ALP activity usually reflects the early osteogenic differentiation of hAMSCs. The investigation of ALP activity was done after hAMSCs had been cultured for 1, 3, 7, 14, and 21 days. The ALP activity was not significantly different compared with the blank group, and the cells did not show obvious differentiation on days 1 and 3 of induction (Fig. 5). From 7 to 21 days of cultivation, the activity of ALP rose and presented a significantly higher level in the classic group and ICA group than in the blank group. After 7 days of cultivation, compared to the blank group (5.614 ± 0.377), the ALP activity of hAMSCs in the ICA-1, ICA-2, ICA-3, and classic group reached 17.491 ± 0.509 (P < 0.01), 43.073 ± 0.422 (P < 0.01), 45.534 ± 1.072 (P < 0.0he 5), and 38.598 ± 0.6444 (P < 0.01). ALP activity in the ICA-1, ICA-2, ICA-3 group (41.656 ± 0.375, 92.222 ± 0.661, 88.195 ± 1.908), and the classic group (63.583 ± 0.615) were significantly higher than that in the blank group (7.457 ± 0.377) on the 14th day. Following a 21-day culture period, the ALP activity of hAMSCs in ICA-1, ICA-2, ICA-3, and the classic group reached 92.819 ± 0.509 (P < 0.01), 139.955 ± 1.428 (P < 0.01), 145.102 ± 2.384 (P < 0.01) and 122.056 ± 1.676 (P < 0.01) compared to the blank group (11.175 ± 0.799) (Fig. 5).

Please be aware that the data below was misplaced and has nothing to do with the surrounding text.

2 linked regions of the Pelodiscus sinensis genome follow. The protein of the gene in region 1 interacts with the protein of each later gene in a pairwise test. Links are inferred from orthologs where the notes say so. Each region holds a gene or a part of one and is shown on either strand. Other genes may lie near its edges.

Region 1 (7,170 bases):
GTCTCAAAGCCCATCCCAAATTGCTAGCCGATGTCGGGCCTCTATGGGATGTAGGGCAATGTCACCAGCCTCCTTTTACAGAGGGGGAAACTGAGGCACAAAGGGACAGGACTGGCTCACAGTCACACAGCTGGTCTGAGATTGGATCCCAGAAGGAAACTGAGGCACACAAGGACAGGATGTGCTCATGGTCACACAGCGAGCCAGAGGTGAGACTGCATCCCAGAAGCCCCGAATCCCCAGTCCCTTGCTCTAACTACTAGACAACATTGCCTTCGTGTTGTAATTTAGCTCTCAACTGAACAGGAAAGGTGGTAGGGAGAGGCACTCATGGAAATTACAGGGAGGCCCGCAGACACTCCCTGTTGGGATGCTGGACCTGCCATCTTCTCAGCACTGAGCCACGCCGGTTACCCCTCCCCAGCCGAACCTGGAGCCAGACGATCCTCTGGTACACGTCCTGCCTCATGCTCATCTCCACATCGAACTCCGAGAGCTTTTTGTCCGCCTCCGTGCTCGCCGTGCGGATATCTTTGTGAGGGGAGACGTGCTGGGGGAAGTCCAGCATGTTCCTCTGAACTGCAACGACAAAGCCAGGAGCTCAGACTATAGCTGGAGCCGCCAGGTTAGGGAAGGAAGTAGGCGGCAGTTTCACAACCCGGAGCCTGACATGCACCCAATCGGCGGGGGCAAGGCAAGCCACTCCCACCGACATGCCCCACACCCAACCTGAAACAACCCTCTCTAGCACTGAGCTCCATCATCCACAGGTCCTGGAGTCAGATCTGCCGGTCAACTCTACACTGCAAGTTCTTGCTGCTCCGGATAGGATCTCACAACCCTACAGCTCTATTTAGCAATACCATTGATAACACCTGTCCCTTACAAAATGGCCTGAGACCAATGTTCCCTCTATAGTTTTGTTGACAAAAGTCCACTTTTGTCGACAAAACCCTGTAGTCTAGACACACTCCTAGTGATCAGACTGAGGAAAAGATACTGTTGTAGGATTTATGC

Fig. 5
figure5

ALP activity of hAMSCs after ICA treatment on days 1, 3, 7, 14, and 21. Compared with the blank group, **P < 0.01; compared with the ICA-1 group, ##P < 0.01; compared with the ICA-2 group, P < 0.01, P < 0.05; and compared with the ICA-3 group, ▲▲P < 0.01

Discussion